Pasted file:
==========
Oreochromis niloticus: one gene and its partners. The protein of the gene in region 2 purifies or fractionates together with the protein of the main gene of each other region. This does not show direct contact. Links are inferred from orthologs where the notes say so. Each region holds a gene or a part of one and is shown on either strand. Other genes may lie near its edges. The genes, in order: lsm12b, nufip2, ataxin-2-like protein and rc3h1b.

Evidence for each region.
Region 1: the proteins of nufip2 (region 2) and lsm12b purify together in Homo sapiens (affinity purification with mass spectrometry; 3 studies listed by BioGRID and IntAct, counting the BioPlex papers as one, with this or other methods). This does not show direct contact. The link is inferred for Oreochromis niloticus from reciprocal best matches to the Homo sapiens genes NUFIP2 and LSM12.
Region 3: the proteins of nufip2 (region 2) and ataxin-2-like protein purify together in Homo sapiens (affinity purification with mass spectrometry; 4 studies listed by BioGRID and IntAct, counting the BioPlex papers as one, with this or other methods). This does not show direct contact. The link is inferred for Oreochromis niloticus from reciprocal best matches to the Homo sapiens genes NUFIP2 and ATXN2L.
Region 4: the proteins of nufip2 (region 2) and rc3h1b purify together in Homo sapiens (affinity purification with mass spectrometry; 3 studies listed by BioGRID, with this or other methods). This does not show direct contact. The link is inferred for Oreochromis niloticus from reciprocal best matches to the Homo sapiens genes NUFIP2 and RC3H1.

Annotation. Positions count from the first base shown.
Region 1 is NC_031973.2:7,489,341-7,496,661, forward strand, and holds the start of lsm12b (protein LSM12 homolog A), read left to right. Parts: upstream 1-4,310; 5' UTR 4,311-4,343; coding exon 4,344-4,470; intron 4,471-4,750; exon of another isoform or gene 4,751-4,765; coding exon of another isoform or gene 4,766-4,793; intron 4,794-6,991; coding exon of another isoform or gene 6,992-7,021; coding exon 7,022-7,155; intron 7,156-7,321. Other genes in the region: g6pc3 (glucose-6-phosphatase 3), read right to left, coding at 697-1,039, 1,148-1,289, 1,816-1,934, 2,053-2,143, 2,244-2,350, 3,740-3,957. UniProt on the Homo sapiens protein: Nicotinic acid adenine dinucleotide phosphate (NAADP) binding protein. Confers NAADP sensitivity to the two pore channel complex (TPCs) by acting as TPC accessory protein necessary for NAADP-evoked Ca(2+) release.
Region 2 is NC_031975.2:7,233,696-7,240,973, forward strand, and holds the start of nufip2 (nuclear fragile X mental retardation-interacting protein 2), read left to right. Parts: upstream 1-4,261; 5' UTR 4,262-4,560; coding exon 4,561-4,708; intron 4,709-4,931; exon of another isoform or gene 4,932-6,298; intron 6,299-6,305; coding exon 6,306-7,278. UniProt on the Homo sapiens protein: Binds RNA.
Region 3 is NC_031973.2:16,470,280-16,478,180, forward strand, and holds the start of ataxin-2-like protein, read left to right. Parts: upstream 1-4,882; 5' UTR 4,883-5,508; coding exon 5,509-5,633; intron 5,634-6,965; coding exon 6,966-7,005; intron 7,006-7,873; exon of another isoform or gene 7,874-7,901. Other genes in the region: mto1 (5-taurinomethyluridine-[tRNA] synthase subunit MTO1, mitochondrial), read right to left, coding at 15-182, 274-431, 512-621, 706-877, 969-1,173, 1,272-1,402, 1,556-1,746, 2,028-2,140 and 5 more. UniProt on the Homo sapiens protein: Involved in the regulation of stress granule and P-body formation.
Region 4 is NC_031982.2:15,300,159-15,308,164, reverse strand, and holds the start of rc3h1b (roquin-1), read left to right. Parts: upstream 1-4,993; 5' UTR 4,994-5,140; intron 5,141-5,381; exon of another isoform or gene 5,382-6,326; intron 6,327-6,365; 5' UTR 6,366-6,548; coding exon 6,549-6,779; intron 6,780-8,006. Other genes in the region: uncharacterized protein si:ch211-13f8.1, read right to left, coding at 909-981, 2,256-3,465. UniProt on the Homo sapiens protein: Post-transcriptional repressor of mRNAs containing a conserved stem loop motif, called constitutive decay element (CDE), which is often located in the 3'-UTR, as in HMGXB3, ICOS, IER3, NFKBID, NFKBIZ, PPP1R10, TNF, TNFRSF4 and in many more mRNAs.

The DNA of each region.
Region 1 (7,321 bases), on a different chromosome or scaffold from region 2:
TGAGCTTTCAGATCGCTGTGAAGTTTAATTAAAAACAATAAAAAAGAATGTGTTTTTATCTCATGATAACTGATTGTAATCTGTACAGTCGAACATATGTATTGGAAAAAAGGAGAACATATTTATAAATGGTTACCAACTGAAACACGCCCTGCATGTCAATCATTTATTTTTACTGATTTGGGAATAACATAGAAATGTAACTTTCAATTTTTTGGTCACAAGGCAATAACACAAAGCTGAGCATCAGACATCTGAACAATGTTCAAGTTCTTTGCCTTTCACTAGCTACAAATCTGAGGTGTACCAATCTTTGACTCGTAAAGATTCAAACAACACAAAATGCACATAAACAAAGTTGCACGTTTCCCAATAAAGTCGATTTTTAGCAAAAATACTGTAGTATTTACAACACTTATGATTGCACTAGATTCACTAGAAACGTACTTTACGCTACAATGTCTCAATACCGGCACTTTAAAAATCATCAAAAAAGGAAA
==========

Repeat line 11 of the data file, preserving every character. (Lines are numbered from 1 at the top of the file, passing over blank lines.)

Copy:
The DNA of each region.